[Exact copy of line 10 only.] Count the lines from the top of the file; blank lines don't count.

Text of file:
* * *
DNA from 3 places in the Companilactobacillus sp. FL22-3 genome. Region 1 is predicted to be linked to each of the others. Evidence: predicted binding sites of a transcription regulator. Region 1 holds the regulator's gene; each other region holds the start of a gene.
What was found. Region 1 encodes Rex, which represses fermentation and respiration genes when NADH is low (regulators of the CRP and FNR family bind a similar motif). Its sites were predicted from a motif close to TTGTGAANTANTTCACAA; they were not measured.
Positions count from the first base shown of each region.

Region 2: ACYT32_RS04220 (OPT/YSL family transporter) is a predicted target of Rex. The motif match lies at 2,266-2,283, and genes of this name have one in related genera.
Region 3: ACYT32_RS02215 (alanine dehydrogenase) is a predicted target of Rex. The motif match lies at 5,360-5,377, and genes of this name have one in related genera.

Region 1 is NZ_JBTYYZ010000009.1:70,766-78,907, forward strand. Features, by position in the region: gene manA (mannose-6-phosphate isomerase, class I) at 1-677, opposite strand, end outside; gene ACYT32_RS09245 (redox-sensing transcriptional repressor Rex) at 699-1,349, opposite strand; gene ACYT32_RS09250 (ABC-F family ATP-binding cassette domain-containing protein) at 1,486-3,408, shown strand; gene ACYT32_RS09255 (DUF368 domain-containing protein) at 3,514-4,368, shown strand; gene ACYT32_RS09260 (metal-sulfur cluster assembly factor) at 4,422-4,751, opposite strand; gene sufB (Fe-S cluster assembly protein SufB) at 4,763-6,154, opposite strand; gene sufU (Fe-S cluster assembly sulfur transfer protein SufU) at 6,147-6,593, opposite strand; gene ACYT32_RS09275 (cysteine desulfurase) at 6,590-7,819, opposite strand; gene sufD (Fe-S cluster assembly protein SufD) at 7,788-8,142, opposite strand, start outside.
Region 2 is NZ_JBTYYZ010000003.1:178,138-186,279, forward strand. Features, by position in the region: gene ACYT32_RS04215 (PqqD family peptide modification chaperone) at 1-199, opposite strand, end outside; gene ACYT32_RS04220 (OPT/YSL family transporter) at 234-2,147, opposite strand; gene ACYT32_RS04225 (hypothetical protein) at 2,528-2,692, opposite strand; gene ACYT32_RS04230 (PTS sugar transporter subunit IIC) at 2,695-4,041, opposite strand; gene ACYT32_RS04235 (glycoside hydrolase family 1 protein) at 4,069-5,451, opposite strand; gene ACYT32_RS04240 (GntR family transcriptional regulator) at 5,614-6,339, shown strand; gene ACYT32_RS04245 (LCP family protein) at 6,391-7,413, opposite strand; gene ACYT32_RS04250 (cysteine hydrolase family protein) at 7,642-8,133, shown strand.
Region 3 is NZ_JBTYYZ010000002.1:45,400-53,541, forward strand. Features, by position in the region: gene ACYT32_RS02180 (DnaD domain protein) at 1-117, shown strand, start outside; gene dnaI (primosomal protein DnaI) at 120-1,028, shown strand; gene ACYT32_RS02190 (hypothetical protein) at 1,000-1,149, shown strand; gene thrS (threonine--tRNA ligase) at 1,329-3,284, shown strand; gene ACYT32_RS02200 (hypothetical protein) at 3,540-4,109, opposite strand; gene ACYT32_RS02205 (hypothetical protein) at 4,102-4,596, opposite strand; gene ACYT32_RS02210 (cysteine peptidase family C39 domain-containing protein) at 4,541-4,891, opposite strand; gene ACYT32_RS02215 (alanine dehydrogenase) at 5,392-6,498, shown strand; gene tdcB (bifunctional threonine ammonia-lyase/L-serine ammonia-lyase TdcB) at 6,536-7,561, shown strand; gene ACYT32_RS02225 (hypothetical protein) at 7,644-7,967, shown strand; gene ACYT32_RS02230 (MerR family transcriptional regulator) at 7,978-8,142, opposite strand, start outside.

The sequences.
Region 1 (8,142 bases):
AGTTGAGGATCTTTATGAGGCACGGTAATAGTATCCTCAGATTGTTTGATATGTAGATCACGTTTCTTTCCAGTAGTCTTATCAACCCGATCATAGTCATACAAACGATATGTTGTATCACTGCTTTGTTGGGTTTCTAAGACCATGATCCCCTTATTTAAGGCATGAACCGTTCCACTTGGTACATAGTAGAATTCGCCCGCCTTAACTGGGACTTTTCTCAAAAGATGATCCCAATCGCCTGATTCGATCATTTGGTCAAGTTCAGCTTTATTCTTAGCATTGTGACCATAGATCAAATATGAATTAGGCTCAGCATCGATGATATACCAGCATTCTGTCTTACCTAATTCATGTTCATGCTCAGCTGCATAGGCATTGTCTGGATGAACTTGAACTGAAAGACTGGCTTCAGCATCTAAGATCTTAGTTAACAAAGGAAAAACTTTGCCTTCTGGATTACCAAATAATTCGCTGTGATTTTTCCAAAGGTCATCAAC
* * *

Region 1 (8,142 bases):